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Essays on Creation and Geology.


terrestrial animals is declared ; and opposite principles, clearly established though in regard to the individual it by Moses, cannot be correct. The be true, that “one generation passeth consideration of this subject, however, away, and another generation cometh;" we must reserve to the sequel. yet in regard to the species it is equal To demonstrate atevery step that the İy true, tbat they with the earth abide aions of Mr. Macnab are erroneous and for ever,* or endure as long as it shall absurd ; and that no part of the Crearemain.

tion was ever designed to be indepenThe original formation of the dif- dent of another for the immense period ferent tribes of animals; the placing which he has assigned to his aions ; them on the earth after it was furnish are we not in effect expressly told ed with inexhaustible means of sub Gen. i. 29, 30, that, in regard to vesistence; and the subsequent preser getables and animals, the one was vation of a due proportion between the formed purposely for the other ?—that sexes; seem clear indications, that vegetables never existed for any length the preservation of the different ge- of time without animals to subsist upnera and species of animals as long as on them ? and that animals were not the earth was to endure, entered as a created till there was provision made principal design with the original con- for their sustenance by the formation stitution of the globe. But the re- of vegetables? When, therefore, first searches of learned men, it would ap- the one was formed and then the other, pear, have demonstrated this not to be we behold God himself uniting them the case. They contend that they have together, by saying to the latter, “ Bediscovered remains of animals of alto-hold, I have given you every herb beargether different species, and even ge | ing seed, which is upon the face of all bera, from any which now exist. On the earth, and every tree, in the which which account they conceive them is the fruit of a tree yielding seed; to selves justified in concluding that the you it shall be for meat." Which earth must have had some other origin words were addressed to Adam. But than that assigned to it by Moses ; or the passage proceeds, “ And to every if his account is to be admitted, it | beast of the earth, and to every fowl of must be explained in a way to tally the air, and to every thing that creepeth with their conjectures respecting the upon the earth, wherein there is life, I said discoveries.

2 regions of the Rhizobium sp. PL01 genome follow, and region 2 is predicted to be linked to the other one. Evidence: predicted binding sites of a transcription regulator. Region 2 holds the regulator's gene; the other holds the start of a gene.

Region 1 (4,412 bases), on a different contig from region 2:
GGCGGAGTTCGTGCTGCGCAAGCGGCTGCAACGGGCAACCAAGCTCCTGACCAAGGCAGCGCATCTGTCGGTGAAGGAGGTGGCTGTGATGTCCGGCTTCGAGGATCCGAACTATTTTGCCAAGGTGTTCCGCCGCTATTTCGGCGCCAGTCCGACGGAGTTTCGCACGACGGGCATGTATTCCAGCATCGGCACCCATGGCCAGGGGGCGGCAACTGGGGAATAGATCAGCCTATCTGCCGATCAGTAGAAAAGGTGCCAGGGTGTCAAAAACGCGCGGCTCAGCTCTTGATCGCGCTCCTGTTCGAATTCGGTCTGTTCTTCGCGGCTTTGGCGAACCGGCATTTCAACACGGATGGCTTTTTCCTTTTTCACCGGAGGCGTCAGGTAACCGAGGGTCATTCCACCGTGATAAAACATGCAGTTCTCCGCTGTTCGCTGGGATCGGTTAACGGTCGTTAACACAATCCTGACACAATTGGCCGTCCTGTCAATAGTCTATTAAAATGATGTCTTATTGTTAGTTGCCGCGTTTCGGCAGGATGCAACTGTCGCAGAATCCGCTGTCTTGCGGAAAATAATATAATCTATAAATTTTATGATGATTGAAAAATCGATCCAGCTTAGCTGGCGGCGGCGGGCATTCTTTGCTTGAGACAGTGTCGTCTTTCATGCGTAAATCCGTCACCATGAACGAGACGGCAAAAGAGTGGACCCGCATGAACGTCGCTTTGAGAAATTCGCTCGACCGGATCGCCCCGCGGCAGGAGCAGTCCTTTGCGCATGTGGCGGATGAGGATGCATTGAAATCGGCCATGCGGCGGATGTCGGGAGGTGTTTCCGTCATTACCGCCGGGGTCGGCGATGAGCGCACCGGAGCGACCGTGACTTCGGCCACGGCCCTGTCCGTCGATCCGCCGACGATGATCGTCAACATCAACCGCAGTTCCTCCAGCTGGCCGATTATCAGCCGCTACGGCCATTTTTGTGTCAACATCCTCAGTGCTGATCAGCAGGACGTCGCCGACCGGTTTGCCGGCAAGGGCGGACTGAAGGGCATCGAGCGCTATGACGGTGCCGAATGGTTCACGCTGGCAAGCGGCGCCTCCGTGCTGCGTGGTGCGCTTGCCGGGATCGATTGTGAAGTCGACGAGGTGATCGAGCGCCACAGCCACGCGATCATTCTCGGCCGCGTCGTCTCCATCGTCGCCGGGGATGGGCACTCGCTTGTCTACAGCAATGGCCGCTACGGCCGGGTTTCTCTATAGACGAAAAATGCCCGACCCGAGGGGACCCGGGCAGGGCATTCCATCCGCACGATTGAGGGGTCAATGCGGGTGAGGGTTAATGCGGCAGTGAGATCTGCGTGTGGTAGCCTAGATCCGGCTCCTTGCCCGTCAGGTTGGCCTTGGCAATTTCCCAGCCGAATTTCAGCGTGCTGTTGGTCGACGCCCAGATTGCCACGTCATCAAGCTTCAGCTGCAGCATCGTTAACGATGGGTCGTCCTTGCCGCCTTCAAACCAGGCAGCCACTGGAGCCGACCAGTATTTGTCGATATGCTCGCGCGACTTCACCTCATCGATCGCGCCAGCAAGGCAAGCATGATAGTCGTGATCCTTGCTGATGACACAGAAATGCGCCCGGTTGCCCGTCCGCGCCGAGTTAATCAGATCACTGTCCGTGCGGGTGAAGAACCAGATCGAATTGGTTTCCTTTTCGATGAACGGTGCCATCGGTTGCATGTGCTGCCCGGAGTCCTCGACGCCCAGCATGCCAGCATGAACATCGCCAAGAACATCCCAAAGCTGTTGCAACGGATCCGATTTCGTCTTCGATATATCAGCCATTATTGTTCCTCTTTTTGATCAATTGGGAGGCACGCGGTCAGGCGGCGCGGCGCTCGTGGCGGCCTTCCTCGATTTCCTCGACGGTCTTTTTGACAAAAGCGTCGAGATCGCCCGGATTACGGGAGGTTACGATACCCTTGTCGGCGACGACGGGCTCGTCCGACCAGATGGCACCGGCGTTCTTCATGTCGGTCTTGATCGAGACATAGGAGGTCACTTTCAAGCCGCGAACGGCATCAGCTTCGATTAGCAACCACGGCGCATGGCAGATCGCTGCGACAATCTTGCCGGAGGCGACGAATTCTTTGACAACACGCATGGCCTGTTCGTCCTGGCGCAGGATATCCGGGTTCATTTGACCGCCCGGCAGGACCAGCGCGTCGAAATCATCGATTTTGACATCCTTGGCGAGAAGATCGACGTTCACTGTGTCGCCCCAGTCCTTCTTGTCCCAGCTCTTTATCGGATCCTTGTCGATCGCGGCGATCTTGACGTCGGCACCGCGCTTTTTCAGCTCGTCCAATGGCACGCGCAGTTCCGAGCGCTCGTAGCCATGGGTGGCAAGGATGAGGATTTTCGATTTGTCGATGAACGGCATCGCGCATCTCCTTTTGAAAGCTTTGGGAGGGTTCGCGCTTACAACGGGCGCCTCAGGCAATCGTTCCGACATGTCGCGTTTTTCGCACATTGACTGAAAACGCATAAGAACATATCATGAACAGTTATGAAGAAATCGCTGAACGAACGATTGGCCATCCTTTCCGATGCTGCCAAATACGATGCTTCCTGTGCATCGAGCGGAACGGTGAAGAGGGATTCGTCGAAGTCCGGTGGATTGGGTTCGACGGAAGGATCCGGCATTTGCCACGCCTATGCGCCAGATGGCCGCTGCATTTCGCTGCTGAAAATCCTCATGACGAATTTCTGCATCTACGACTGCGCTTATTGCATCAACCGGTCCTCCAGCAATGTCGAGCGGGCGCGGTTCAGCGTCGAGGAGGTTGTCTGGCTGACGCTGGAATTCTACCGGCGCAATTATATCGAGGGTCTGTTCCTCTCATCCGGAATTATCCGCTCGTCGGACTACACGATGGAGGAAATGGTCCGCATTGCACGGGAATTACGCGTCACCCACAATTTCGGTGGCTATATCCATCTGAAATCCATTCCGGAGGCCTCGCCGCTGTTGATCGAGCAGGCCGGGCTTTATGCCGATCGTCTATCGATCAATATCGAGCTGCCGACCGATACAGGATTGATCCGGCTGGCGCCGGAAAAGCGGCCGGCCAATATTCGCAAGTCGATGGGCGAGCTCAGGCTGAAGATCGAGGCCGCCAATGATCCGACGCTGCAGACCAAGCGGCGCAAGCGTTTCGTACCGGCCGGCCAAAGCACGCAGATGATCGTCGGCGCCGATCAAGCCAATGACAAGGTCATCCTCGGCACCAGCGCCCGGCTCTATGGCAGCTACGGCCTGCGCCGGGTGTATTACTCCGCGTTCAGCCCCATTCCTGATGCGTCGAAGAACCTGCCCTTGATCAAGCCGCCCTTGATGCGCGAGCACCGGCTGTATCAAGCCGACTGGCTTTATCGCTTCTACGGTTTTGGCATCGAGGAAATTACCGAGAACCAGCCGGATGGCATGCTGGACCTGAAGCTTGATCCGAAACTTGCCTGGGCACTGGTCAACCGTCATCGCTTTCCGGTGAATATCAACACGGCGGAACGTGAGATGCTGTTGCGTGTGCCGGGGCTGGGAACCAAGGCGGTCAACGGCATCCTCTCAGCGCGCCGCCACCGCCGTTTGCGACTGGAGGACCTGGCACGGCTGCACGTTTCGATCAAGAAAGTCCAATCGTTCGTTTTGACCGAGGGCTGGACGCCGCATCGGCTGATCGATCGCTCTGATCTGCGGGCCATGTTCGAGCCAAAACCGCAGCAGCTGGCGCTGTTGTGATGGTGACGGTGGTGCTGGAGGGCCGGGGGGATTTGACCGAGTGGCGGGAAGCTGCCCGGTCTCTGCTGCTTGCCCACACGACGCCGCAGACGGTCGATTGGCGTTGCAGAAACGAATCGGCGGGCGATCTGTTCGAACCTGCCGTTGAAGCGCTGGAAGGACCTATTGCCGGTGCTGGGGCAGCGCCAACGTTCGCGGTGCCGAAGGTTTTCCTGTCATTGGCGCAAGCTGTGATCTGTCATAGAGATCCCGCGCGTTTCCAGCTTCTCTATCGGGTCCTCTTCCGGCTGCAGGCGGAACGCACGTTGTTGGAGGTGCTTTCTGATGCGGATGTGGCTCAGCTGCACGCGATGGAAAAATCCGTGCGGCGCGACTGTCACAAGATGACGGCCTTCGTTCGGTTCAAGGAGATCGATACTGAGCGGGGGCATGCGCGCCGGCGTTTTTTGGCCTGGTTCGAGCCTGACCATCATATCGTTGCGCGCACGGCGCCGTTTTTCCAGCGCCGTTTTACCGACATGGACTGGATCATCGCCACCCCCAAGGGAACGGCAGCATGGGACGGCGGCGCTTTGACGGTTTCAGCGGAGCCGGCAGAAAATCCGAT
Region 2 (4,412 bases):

have given every green herb for meat ; But how plausible soever their and it was so." theories may appear, may not geolo In all this, there is something ragists after all be mistaken in the con- tional and God-like, something to be clusion, that the bones and other relics admired by intelligent creatures; there of the animals in question, are really is an object worthy of Infinite Intellidifferent from any thing which now gence to pursue. But upon the prinexists? There are at any rate the ciple of these pretended wise men, rastrongest grounds to suspect the ac- tionality and wisdom seem to be out curacy of their conclusion: for it ap- of the question; all their reasoning pears from Buffon and other writers, seems to be entirely in behalf of some that at times they admit them to be thing they know not what. distinctly of the same species-de- But here comes a knotty question monstrating them to be like the bones to them. To assert, as Moses does, of this and the other animal, only of that all animals were once herbaceous, gigantic size. And even Cuvier ac- or subsisted on vegetable productions, knowledges, by three distinct and as God is said expressly to have given powerful reasons, * afterwards to be them “ every green herb for meat ;" is considered, the difficulties under which a position which will by no means suit he laboured in determining this point. the naturalists; whose very systems Which difficulty, is a circumstance and arrangements in Zoology are quite sufficient to create the strongest founded very much on the different suspicions, that a theory founded upon | kinds of food on which animals are such doubtful principles, especially now observed to subsist. The Chriswhen it has to contend with a set of tian system, however, so far from op

posing this idea of Moses' primitive

state of the earth, opens a prospect of a * Eccl. i. 4.

more perfect state of things yet to take • Carier's Theory of the Earth. pp. 111-113. place, when even the “lion shall cat

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straw like the ox,'* Then will be mani- | as that which is done in the present fested the imperfection of all our pre- times respecting brutes. sent systems, which are founded upon Man may be defined, according to such arbitrary distinctions; though the present mode of his instruction, now they are not without their use, but as a being that acquires his knowserve as stepping-stones by which we ledge by the circuitous method of are enabled to cross and recross rivers, written alphabetical language, and the swamps, and marshes, which would be tedious process of experiment and impassable without them. Then, doubt- induction. And as matters now go, less, will men be again restored to such we could as easily conceive“ the lion a perfection of knowledge as Adam to graze with the ox," as that man possessed, when, like him, they shall no should ever · have been capable of longer require system's founded upon being instructed into the minutiæ of the results of reasoning and induction, things by any other method. Yet the and which, through the perversion of fact of the contrary is certain in reour nature, as often lead to error as to gard to the first man; and it prevailed truth; but shall perceive objects by in the antediluvian world, and even intuition, and call things by names ex later; till men began to abuse it by pressive of their nature.